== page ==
How Pro Sports Bettor Matthew Benham Led Brentford to Premier League Promotion with Data & Betting Principles

Most sports bettors will have heard of Matthew Benham and his story and how he used statistical models to make millions from sports betting. Funny enough, the article we wrote about Matthew Benham two years ago is by far the most popular article we’ve ever written on our blog, so we thought why not make another one!

With his sports betting profits, he has bought two football clubs; newly-promoted English Premier League side, Brentford FC, and Danish club, FC Midtjylland. He took sports stats to a whole new level by applying them in the daily processes at both clubs. I won’t go too in detail on Matthew Benham’s story but rather the tactics and forms of recruitment used by the clubs that are run primarily with his statistical models. If you haven’t heard anything on Benham before, check out our previous article here.

Data-led Approach

Benham purchased Brentford in 2012, but it was much easier to implement the changes he wanted at FC Midtjylland first, which he purchased in 2014. This is down to multiple reasons, primarily the difficulty of the English leagues in comparison to the Danish. Also, there are big stepping stones with transfers in England, things such as work permits aren’t easy to obtain for Championship level players. English clubs, especially in League 1 or the Championship require far more in terms of finances too. It’s reported Benham has invested around €10 million into Midtjylland compared to €100 million into Brentford.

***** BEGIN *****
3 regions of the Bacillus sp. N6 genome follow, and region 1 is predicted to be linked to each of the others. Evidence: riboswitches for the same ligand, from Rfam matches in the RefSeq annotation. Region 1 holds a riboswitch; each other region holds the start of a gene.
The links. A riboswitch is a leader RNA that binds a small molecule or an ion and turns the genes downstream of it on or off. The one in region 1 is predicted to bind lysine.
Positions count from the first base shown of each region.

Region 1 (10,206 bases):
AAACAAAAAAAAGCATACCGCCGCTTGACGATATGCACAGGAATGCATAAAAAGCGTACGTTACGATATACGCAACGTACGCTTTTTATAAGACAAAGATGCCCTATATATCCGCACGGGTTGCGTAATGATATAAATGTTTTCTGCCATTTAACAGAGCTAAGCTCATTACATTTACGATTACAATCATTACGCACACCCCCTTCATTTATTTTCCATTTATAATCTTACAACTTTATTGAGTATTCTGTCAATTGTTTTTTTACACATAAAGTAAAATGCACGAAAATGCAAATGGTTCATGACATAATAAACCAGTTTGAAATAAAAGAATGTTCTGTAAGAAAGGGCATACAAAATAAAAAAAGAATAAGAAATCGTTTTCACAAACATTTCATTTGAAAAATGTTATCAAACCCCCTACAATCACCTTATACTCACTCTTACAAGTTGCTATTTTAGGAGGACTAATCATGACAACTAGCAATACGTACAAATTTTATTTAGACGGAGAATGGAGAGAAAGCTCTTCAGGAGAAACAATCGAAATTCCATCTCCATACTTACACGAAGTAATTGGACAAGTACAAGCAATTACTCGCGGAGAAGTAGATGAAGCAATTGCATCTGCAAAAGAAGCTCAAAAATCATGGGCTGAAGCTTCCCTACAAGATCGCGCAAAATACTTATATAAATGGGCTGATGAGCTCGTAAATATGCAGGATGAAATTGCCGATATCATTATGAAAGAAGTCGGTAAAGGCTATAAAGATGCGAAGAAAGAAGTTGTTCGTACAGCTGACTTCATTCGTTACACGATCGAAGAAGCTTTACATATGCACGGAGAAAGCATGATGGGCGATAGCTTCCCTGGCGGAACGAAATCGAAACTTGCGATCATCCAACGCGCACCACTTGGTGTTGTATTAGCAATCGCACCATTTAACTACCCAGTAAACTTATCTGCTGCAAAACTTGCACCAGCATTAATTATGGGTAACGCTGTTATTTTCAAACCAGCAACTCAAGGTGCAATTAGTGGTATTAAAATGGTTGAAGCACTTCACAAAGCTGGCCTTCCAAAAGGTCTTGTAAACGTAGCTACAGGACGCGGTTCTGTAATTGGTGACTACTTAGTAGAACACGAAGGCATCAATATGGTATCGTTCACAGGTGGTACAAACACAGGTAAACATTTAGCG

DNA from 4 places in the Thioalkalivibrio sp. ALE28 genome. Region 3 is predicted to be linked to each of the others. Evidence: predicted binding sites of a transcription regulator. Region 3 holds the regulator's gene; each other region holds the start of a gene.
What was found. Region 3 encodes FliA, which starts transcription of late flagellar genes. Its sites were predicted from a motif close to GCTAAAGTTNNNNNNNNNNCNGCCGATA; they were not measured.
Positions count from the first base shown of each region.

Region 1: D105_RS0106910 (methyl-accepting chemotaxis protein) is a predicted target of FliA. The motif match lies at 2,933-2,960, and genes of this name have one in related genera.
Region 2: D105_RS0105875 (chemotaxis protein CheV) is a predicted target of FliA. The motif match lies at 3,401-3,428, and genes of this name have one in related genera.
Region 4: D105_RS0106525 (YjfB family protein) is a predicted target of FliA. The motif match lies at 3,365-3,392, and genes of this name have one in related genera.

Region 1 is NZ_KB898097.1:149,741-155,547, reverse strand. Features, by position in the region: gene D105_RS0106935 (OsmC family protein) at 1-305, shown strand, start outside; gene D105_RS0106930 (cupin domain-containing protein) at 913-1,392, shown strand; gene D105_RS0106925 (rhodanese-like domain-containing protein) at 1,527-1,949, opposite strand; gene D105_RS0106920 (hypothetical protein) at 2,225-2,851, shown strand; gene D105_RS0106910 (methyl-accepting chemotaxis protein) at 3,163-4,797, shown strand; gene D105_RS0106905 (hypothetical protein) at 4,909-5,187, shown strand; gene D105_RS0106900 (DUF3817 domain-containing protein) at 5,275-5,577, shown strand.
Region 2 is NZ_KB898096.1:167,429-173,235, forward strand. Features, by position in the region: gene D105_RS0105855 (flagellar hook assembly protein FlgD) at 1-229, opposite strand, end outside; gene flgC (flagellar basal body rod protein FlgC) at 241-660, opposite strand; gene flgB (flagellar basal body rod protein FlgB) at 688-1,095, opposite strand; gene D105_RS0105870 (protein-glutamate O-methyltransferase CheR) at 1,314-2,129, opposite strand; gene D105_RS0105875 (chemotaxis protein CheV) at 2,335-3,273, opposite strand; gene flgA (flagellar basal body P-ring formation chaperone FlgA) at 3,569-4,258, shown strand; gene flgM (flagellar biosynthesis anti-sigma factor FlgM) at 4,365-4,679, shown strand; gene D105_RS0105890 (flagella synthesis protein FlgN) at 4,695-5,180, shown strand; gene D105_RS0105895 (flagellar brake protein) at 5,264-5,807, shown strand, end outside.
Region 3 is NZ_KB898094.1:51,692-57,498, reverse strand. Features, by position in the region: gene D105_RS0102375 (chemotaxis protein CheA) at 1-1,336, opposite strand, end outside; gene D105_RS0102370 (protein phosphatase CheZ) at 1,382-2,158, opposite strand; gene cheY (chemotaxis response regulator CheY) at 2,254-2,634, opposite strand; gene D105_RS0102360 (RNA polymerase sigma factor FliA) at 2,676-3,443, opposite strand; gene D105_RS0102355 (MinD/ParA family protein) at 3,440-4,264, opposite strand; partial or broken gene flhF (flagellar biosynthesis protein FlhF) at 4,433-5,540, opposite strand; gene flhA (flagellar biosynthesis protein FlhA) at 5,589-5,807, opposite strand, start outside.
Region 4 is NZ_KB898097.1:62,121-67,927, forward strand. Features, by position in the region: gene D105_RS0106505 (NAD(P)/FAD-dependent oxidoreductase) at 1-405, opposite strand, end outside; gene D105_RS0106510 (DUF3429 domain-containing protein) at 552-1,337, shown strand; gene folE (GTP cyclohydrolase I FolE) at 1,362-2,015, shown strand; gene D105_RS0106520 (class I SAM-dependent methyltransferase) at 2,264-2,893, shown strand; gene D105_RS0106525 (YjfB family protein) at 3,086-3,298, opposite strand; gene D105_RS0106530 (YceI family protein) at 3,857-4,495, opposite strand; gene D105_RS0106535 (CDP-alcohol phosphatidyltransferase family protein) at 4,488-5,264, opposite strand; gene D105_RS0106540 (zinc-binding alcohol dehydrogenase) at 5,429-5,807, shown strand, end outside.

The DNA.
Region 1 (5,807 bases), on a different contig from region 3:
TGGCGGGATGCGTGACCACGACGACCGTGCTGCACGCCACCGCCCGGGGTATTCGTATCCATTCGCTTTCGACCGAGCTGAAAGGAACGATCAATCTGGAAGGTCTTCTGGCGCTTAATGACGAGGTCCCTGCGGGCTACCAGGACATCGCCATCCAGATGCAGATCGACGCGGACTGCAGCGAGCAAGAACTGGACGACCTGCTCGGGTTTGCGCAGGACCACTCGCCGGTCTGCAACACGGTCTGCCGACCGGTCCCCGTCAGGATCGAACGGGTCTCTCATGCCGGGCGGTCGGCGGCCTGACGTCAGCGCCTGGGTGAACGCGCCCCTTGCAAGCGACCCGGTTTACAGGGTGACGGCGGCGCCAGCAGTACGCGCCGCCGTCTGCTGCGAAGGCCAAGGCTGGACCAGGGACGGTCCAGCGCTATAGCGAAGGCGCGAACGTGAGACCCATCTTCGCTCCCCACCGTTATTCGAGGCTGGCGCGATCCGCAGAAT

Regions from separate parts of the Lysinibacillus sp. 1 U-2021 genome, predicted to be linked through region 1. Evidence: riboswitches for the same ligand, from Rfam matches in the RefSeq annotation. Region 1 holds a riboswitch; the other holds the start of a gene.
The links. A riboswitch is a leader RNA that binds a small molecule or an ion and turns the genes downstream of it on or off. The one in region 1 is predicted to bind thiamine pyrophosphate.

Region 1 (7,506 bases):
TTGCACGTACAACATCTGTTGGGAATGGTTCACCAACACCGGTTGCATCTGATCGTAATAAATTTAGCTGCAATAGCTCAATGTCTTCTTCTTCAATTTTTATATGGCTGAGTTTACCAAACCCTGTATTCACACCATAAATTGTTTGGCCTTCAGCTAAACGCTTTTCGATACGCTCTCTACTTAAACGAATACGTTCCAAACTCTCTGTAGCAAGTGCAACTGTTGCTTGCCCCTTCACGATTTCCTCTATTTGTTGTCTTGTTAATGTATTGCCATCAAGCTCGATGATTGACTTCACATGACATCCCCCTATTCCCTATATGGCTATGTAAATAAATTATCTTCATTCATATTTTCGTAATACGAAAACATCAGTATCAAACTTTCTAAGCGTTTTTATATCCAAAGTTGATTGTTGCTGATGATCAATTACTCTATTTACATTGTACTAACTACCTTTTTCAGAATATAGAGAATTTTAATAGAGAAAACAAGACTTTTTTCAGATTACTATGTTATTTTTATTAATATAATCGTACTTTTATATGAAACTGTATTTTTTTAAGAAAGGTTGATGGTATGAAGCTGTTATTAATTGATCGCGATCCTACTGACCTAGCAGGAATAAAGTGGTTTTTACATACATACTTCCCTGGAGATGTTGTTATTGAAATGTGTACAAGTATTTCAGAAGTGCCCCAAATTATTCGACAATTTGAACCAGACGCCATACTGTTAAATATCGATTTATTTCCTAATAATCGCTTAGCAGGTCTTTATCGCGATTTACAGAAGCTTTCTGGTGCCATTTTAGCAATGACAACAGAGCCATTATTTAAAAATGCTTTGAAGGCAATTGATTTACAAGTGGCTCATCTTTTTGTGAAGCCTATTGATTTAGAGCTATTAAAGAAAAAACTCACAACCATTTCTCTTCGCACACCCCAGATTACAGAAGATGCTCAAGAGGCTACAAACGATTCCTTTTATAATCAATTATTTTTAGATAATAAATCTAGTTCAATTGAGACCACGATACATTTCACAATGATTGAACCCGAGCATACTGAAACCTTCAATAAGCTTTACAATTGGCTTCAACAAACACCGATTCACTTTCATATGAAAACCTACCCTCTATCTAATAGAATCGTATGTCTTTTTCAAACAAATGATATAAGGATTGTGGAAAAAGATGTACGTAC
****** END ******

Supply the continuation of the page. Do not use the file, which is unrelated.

So despite it being the latter of the two purchases, Midtjylland was more of a template as Benham could see how well his methods worked in the Danish Superliga. It’s safe to say they worked a treat as Midtjylland won the league shortly after becoming owner, the Danish side’s first major trophy.

Prior to tactics, Benham highlighted key areas of the pitch to focus on, ensuring the team's efficiency in those areas is good enough. ‘The danger zone,’ the area between the 6-yard box and penalty spot. Around 77% of goals are scored in this area in the Premier League, so Benham identified that teams efficient in this area are far more likely to win games. Not only does that mean the club will train in those areas but they will recruit players based on their efficiency in the area. To develop that concept, Benham would rather a striker inefficient in other areas but highly efficient in that area.

After all, it’s better to be efficient in the area that contains 77% of the goals in comparison to another area, such as outside the box where less than 20% of goals are scored.

Set pieces are a key area that Benham labelled as inefficient in modern football. For something that can be precisely designed and repeatedly practiced, adding goals from set pieces is crucial. Set pieces are not too hard to obtain and they give you a guaranteed chance to create a goal scoring opportunity, so exploiting them is important. In the 2014/15 season, Midtjylland scored 25 goals from set pieces, the most in Superliga. The margin wasn’t small either with the next highest teams scoring 11 in comparison.

brentford stadium